Outside the ring sit the judges. They do not stand in the shoes of the Main Character, nor are they concerned, fearful, or impacted by the Obstacle Character’s attack. Rather, the judges watch two fighters circling around the issues – maintaining the same relationship between them as adversaries, but covering different ground in the ring.

So it is with the Subjective Story Domain Type Order. As the first round begins, the Main and Obstacle Characters converge on a particular issue. They argue the issue, each from his own point of view. Once they have thrashed that topic into submission, they move on to another area of friction and continue sparring.


In this fictitious story example, the Subjective Story Domain has been chosen to be Psychology. The Type order selected for the Subjective Story is as follows: Conceptualizing, Conceiving, Being, and lastly Becoming.


  • Type 1. ConceptualizingConceptualizing means working out a plan, model, belief system, or paradigm. In the Subjective Story, the Main and Obstacle Characters quickly come into conflict about how to look at the relationship between organized crime and law enforcement. The Main Character argues that law enforcement is like a breakwater, holding back an ocean of anarchy. The Obstacle Character sees the system more like an ecology, where each kind of activity has its place in an ever-changing environment.


  • Type 1. Conceptualizing ——> Type 2. ConceivingAs new information about the increasing number of diamond heists builds, both the Main and Obstacle Characters approach the problem, arguing over how to put the clues into a meaningful pattern. When they discover the international Consortium, the Main Character looks for ways to stop it completely, while the Obstacle looks for ways to divert it. Based on his views, the Main Character Conceives of the need to place one of his agents deep within the Consortium as a mole. The Obstacle Character argues that the Main Character is thinking about it all wrong. They should be working out how to make the heists too difficult and costly a venture so the Consortium will go elsewhere to greener pastures.


  • Type 2. ConceivingConceiving means coming up with an idea or determining a need. They finally come up with the idea of using the Main Character as the mole in an undercover operation, agreeing that this will be the best way to proceed given their two points of view. They both believe that this plan will not only achieve their purposes, but will also make the other see the error of his ways. The Main Character believes he will be able to prove that he can stop the Consortium dead in its tracks, and the Obstacle Character believes the Main Character will be forced to compromise and change his point of view.


  • Type 2. Conceiving ——> Type 3. BeingAs the Main and Obstacle Character come up with more ideas to help him rise among the Consortium, they realize they are still not seeing eye to eye on how to run this operation. The Main Character starts acting more and more impatient with the Obstacle Character, being more and more like the role he is playing to be in among the sting. The Obstacle Character starts taking on a different role, that of the Main Character’s nagging conscience.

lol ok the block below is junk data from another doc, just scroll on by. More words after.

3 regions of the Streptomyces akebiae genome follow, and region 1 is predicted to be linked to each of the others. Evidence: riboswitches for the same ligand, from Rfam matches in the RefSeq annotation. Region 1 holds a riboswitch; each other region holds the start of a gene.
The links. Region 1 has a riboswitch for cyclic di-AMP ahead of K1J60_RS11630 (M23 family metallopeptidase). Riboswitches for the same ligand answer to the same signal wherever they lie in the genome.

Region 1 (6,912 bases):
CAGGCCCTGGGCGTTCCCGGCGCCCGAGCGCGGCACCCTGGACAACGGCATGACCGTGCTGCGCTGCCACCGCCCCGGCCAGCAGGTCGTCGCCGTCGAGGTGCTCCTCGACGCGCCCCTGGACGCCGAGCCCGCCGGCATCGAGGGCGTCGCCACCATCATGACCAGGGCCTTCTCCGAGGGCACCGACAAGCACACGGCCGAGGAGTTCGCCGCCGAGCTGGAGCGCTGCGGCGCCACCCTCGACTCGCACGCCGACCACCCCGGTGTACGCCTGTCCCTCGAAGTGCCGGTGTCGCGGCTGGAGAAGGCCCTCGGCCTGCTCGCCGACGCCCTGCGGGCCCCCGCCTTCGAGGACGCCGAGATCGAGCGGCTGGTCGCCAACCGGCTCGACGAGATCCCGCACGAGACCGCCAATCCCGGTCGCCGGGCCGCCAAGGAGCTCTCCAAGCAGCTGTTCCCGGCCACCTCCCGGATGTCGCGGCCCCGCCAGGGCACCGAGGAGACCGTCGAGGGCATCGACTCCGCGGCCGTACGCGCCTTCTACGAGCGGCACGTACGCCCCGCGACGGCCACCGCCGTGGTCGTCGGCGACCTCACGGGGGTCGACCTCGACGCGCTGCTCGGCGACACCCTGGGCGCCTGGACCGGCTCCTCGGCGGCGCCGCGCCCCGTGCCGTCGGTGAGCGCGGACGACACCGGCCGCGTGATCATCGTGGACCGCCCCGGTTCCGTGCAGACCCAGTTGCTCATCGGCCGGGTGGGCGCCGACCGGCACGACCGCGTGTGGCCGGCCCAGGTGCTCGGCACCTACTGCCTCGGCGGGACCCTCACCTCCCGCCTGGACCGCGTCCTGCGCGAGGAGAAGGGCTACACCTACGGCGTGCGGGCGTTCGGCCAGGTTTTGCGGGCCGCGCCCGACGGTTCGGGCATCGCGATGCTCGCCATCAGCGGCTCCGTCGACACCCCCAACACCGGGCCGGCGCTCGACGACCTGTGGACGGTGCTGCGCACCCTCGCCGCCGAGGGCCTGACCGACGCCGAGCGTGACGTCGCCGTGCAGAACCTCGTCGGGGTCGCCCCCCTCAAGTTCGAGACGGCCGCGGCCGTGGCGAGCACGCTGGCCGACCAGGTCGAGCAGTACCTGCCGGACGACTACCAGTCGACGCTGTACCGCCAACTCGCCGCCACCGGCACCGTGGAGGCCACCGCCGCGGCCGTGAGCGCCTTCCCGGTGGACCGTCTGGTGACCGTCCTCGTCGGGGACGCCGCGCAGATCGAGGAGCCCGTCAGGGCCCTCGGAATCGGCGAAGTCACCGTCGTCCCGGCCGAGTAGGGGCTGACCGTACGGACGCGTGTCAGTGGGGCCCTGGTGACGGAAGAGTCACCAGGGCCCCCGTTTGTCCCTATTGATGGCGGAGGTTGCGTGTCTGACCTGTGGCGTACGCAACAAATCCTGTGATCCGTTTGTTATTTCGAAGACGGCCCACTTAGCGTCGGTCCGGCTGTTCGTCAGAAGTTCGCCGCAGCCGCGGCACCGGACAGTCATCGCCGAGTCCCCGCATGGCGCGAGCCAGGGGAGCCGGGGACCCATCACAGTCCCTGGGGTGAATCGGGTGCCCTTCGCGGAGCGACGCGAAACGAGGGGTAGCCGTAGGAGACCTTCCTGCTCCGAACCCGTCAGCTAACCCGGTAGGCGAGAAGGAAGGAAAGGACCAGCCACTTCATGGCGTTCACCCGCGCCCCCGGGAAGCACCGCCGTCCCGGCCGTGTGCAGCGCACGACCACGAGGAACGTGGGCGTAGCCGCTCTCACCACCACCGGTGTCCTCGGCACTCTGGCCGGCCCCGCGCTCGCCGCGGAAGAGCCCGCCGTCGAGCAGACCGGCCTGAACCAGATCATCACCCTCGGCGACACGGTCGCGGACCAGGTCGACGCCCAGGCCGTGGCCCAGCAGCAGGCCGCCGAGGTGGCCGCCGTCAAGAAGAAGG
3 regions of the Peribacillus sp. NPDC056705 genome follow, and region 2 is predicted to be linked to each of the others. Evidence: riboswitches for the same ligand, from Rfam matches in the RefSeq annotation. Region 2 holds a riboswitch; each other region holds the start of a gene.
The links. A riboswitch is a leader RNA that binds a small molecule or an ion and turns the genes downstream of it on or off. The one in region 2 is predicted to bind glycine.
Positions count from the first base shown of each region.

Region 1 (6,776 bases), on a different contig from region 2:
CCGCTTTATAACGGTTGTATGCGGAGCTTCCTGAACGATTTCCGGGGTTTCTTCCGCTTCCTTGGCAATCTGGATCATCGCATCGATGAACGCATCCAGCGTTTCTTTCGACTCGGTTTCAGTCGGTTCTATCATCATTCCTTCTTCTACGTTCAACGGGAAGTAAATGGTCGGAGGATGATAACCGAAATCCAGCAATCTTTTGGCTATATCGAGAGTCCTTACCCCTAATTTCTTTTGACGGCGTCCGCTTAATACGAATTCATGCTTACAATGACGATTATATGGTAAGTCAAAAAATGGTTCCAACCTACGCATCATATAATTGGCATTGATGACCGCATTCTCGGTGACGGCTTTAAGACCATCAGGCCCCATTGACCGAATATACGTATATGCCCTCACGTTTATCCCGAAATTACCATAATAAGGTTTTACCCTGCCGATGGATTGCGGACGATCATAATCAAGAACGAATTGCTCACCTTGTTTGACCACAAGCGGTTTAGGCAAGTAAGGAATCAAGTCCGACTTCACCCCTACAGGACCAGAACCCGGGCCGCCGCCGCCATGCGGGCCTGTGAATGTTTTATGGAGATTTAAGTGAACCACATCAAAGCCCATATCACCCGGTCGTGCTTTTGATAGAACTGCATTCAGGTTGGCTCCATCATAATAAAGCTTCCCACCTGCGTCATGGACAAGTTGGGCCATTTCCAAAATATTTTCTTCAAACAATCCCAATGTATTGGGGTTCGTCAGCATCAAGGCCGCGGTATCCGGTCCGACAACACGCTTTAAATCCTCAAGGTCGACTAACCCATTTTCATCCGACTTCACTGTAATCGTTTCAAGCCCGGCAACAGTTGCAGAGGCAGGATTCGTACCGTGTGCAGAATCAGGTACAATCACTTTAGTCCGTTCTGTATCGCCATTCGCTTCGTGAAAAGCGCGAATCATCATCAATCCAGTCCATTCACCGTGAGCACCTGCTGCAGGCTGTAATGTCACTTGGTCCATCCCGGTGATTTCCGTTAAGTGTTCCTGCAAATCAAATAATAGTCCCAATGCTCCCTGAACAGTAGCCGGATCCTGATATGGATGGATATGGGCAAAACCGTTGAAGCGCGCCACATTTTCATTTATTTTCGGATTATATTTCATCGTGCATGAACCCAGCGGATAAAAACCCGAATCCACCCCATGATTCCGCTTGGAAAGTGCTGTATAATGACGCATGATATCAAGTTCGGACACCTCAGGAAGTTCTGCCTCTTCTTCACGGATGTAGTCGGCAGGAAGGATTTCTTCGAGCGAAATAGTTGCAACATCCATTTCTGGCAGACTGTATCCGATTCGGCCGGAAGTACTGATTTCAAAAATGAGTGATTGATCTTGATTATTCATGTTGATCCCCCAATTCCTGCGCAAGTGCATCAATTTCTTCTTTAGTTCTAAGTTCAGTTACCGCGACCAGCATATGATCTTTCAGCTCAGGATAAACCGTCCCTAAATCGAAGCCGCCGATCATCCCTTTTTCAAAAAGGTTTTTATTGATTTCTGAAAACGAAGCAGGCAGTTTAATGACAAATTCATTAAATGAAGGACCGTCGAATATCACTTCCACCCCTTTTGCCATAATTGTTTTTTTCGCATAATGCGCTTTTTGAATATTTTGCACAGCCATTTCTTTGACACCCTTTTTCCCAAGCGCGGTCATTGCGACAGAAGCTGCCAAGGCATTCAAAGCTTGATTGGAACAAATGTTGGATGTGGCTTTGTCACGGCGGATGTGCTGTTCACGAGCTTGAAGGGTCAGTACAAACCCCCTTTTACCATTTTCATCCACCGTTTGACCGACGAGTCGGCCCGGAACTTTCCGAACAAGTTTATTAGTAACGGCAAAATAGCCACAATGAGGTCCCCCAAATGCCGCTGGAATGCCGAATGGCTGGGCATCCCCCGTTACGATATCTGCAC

• Type 3. BeingBeing means acting a role or playing a part. With the Main Character now on the inside of the Consortium, he adopts the role of an up-and-coming organized crime boss. The Obstacle character is only allowed to see him while playing the role of his long-time friend and priest. Having to meet under the gaze of criminals, their relationship becomes one of play-acting.


  • Type 3. Being ——> Type 4. BecomingIn their meetings, the Obstacle Character argues that if the Main Character is determined to follow through in his plan, and successfully become a mole in the Consortium, the Main Character needs to play the role better than he has been. This will mean acting ruthlessly and letting a few people get hurt. The Main Character argues that he will not cross his personal line, even if that choice blows his cover: if he acted like them, he says he would be no better than they are. The Obstacle Character points out that if the Main Character doesn’t bend his own code a little more, they will both become suspected narcs and probably be exposed. This comes down to the choice between letting crime money be used to save the children’s hospital or letting the hospital be shut down, and the Main Character chooses to save it.


  • Type 4. BecomingBecoming means truly transforming one’s nature. The Obstacle Character points out to the Main Character that The Main Character is no longer the self assured champion of righteousness he once was. He points out that there was no escaping the change that the Main Character made in his personal code to be able to bring the Consortium to some measure of justice. The Main Character responds that the angst he is suffering is a test of his moral fiber. Those who stand against the pressure and survive Become stronger for it. He throws the Obstacle Character out of his office yelling that they will never work together again, but it is clear that the Main Character has seen too much in himself and has become convinced that his moral ethics are no longer as powerful as they used to be.

Leave a Reply